I am honoured that my public lecture on ERII (also termed as shock therapy) has attracted the attention of so many concerned Singaporeans. At least two reservations should be explained by me to clear the cobweb of misunderstanding.
The first serious and perfectly understandable and deeply appreciated concern is the gap between productivity growth and my recommended pay increase of 50% over the next three years: 15% for year one, 15% for year two and 20% for year three. The perfectly understandable argument is that remuneration increase must be according to productivity growth. My position, however, is that our lowly‐paid workers have been underpaid by much more than 100% of their pay when compared with their counterparts in countries with comparable national affluence like Hong Kong, Japan or Australia. Even if we compare our position with countries with much lower per capita income like South Korea or Taiwan, our lowest paid workers have been grossly underpaid. My thesis is that the gross underpayment is consequent on the unlimited influx of cheap foreign labour to Singapore. In 1991, our nonresident
labour force was 300,800.This shot up to 686,200 in 2001 and to 1,157,000 in 2011. Of this foreign labour population, only 1.7% earned high enough that they are legally obliged topay income tax. Do we need a wage shock‐therapy, or ERII?
My assumption that they are paid 100% less than their productivity contribution is an underestimation. So, if over three years, their pay has gone up by an accumulated rate of 50%, they will still be paid 50% less at the end of the restructuring period of three years. In other words, we should pay them according to their productivity contribution, or at least a larger portion of their real productivity contribution.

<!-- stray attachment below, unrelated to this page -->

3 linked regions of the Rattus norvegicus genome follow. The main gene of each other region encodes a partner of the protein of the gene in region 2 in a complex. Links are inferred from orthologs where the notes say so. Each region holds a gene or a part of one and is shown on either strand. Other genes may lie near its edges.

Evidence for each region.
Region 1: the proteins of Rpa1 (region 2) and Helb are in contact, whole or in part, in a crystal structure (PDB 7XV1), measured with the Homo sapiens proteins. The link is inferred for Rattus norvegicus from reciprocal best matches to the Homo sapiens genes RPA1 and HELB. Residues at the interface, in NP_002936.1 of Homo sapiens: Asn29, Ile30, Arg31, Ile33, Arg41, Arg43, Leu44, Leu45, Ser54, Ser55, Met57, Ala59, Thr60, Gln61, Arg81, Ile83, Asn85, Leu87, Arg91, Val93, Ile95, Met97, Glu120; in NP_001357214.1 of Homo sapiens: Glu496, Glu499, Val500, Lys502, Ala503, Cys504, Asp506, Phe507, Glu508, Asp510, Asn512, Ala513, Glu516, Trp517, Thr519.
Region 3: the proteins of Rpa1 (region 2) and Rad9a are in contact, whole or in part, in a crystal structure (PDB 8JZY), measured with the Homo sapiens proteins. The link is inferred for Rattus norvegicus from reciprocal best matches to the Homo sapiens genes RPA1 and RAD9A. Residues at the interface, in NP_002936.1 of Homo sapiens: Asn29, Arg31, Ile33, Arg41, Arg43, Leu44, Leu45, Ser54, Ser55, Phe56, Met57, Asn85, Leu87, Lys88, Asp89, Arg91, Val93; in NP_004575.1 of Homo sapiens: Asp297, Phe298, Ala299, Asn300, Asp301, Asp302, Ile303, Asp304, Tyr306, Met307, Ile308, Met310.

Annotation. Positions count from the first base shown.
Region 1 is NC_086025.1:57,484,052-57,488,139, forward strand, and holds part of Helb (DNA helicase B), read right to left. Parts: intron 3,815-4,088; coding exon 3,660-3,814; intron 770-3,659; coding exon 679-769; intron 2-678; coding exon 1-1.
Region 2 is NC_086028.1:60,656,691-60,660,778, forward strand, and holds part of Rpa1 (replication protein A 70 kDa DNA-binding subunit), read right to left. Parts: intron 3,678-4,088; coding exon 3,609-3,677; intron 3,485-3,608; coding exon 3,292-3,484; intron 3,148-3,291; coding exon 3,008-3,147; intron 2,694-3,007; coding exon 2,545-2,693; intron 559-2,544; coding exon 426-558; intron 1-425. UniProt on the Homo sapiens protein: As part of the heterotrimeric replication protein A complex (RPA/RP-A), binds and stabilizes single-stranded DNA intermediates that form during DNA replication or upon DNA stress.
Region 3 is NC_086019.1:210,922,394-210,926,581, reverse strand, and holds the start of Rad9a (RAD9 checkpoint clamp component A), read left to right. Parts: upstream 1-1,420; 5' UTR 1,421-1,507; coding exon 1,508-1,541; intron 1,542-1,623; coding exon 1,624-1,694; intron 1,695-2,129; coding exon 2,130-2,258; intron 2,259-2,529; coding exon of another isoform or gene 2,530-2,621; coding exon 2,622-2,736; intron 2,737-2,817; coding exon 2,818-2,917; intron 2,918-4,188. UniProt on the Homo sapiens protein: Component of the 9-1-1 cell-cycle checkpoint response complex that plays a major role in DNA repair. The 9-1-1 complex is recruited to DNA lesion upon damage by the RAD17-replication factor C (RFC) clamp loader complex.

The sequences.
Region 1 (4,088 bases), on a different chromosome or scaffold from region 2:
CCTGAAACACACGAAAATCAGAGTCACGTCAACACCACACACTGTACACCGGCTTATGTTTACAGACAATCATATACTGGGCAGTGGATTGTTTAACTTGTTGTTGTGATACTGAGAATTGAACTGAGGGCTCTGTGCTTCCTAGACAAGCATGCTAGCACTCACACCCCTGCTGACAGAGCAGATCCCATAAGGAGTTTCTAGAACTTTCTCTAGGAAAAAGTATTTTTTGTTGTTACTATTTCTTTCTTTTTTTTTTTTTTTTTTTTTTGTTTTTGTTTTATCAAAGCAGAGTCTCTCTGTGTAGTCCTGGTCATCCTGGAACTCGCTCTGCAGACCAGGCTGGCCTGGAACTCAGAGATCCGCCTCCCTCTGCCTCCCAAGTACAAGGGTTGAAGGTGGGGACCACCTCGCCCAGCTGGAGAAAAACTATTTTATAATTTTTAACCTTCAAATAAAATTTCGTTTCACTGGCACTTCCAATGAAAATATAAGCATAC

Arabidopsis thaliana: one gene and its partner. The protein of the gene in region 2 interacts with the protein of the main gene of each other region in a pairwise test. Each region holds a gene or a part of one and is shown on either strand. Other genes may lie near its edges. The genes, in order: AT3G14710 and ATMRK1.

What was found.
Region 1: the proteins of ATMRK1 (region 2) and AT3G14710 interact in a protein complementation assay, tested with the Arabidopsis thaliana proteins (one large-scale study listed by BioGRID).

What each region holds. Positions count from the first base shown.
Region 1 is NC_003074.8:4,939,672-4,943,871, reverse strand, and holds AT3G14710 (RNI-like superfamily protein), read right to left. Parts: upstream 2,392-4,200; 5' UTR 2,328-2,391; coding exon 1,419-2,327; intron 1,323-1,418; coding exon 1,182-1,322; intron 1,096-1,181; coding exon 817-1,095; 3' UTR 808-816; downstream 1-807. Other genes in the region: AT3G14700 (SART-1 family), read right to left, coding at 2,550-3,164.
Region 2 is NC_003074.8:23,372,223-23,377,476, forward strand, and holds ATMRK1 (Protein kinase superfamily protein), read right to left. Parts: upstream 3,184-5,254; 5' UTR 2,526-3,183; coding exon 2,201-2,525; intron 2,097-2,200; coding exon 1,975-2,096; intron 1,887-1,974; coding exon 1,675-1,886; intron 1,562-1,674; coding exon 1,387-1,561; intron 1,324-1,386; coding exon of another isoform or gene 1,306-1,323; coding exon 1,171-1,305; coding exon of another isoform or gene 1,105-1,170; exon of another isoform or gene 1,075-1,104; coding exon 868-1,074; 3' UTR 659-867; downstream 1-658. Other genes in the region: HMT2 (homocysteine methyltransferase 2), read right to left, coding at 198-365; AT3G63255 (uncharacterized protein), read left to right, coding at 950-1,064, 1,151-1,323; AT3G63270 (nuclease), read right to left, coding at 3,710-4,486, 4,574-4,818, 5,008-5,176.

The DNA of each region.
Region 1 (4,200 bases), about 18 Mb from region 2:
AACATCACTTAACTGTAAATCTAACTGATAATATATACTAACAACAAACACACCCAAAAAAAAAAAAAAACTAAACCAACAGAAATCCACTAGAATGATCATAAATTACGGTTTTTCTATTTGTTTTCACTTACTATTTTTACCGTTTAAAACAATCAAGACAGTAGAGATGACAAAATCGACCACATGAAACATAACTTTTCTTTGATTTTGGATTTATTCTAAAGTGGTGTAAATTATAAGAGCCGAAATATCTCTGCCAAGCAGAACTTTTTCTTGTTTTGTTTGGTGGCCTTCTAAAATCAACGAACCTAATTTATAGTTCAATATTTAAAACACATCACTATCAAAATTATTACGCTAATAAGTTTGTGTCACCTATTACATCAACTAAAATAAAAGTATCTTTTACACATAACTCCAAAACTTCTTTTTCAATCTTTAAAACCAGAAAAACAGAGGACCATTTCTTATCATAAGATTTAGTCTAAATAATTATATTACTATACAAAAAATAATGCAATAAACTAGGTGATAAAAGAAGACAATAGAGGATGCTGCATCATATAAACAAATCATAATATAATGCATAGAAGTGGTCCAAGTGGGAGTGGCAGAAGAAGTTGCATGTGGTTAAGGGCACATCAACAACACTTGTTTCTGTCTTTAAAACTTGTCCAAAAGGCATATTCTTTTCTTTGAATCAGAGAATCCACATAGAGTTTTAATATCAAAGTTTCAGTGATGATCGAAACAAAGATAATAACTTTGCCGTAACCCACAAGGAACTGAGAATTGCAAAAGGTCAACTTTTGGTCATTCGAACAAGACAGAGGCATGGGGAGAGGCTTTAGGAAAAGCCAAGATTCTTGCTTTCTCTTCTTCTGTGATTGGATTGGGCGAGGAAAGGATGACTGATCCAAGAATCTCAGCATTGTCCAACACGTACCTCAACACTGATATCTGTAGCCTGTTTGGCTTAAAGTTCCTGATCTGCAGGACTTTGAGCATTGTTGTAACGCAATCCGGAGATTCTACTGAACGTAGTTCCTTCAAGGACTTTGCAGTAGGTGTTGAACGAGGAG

Now, it should be pointed out in this connection that our wage/GDP ratio is one of the lowest in the world. Leaving aside the wage income distribution within our national wage bill, our current wage/GDP ratio (2010) is 42%, as against 63% in Japan. Even Taiwan and South Korea, both have a per capita income much lower than us, have a wage/GDP ratio of 50% and 51% respectively. The low wage ratio reflects the gross underpayment of our lowest paid workers, local or foreign. Our construction workers, for example, are paid 3 to 5 times lower than their counterparts in Hong Kong. This is just an example for comparison. And Hong Kong has not
been importing cheap foreign labour in the construction sector as a matter of government policy.
My second point is the alternative fiscal solution suggested by the very reflective Straits Times Editorial this morning (16 April 2012). What does it mean by the traditional fiscal solution? It means government subsidies, transfers and hand‐outs to the under‐paid workers. There are two problems here. One is that this is likely to entail the raising of taxes. Will not the raising of direct taxes including personal income tax and corporate income tax erode our competitiveness?
Will it not frighten investors and the equally much‐valued professionals to seek greener pastures elsewhere? And if this route is not that encouraging, would the government raise our GST, current at 7%, to 10% or more to finance the subsidies and hand‐outs? Or would our government follow the footsteps of some advanced countries by resorting to deficit financing or eroding the precious reserves that we have so painstakingly built up over the decades?
But what is more worrying to me is the development of a dependency syndrome among the low‐income workers and their families. They will come to depend on the government for their well‐being. In my public lecture, and those who attended the lecture will bear me out, I advocated training a man to catch fish, rather than giving him a fish a day for his survival. That is why an integral part of ERII is the training and retraining of our workers to enhance their occupational mobility and their ability to catch fish, rather than to fall into the clutch of dependence on the government for their well‐being and the well‐being of their family. Those in the comfort zone should be alerted to the danger of this fiscal hysteresis process.